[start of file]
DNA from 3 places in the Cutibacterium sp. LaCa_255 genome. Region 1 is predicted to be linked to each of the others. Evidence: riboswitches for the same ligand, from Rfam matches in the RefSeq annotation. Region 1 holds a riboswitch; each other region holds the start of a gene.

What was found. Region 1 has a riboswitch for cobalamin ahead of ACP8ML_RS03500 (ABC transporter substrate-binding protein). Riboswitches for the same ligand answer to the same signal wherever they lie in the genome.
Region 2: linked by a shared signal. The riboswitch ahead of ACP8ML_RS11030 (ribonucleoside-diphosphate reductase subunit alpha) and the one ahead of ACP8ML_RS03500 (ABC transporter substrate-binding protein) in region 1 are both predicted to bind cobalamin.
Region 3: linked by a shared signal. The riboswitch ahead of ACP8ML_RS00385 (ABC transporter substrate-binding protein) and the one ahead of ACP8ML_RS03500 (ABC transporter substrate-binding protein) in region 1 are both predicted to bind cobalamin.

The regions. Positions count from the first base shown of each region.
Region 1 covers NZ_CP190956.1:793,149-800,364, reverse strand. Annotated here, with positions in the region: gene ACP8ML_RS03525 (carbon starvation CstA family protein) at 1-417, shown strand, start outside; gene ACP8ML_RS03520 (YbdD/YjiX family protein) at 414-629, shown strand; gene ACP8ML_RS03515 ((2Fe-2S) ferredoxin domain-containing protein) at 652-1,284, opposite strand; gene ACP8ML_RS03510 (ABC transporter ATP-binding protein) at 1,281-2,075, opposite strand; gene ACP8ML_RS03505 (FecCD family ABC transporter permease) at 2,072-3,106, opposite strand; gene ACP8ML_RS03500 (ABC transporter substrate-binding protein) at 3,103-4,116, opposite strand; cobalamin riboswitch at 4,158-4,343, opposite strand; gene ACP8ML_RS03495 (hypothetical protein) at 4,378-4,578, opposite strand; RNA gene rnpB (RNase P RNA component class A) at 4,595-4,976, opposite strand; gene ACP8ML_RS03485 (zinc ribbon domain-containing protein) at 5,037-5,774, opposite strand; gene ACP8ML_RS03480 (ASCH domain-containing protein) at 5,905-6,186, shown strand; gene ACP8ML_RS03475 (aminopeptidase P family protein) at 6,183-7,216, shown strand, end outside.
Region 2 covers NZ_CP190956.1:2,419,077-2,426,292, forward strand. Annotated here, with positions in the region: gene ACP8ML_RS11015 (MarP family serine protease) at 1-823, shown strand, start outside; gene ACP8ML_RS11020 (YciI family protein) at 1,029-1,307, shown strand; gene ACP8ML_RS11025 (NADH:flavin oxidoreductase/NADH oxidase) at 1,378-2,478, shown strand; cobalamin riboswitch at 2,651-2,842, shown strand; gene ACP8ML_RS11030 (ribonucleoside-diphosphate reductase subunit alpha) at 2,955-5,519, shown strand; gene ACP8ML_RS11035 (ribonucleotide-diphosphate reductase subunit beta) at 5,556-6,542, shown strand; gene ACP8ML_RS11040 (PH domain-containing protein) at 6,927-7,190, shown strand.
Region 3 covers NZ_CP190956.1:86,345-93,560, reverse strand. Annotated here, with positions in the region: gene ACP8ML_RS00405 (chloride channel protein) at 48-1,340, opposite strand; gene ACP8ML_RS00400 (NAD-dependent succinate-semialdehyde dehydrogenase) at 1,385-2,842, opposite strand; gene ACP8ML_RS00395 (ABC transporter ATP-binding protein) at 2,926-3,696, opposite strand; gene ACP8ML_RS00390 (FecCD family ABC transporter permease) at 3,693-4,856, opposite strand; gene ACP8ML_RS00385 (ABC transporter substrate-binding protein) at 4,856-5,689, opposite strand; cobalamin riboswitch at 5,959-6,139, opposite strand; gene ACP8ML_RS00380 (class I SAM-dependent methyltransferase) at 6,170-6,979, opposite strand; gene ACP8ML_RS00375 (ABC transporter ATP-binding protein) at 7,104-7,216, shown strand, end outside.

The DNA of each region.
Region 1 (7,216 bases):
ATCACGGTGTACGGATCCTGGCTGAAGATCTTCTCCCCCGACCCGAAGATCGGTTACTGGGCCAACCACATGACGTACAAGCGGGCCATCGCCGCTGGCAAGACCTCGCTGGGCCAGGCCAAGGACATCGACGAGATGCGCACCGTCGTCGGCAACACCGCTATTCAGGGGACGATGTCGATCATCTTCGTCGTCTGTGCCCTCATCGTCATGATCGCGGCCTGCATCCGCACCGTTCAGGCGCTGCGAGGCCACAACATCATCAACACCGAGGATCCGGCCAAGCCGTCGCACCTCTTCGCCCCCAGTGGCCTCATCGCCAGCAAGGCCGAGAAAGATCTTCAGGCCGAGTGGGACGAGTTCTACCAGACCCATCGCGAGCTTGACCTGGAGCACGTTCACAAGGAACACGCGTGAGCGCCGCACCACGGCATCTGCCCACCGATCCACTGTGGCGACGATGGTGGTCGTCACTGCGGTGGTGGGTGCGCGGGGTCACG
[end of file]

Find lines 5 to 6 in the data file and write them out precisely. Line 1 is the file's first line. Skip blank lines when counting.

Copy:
The regions. Positions count from the first base shown of each region.
Region 1 covers NZ_CP190956.1:793,149-800,364, reverse strand. Annotated here, with positions in the region: gene ACP8ML_RS03525 (carbon starvation CstA family protein) at 1-417, shown strand, start outside; gene ACP8ML_RS03520 (YbdD/YjiX family protein) at 414-629, shown strand; gene ACP8ML_RS03515 ((2Fe-2S) ferredoxin domain-containing protein) at 652-1,284, opposite strand; gene ACP8ML_RS03510 (ABC transporter ATP-binding protein) at 1,281-2,075, opposite strand; gene ACP8ML_RS03505 (FecCD family ABC transporter permease) at 2,072-3,106, opposite strand; gene ACP8ML_RS03500 (ABC transporter substrate-binding protein) at 3,103-4,116, opposite strand; cobalamin riboswitch at 4,158-4,343, opposite strand; gene ACP8ML_RS03495 (hypothetical protein) at 4,378-4,578, opposite strand; RNA gene rnpB (RNase P RNA component class A) at 4,595-4,976, opposite strand; gene ACP8ML_RS03485 (zinc ribbon domain-containing protein) at 5,037-5,774, opposite strand; gene ACP8ML_RS03480 (ASCH domain-containing protein) at 5,905-6,186, shown strand; gene ACP8ML_RS03475 (aminopeptidase P family protein) at 6,183-7,216, shown strand, end outside.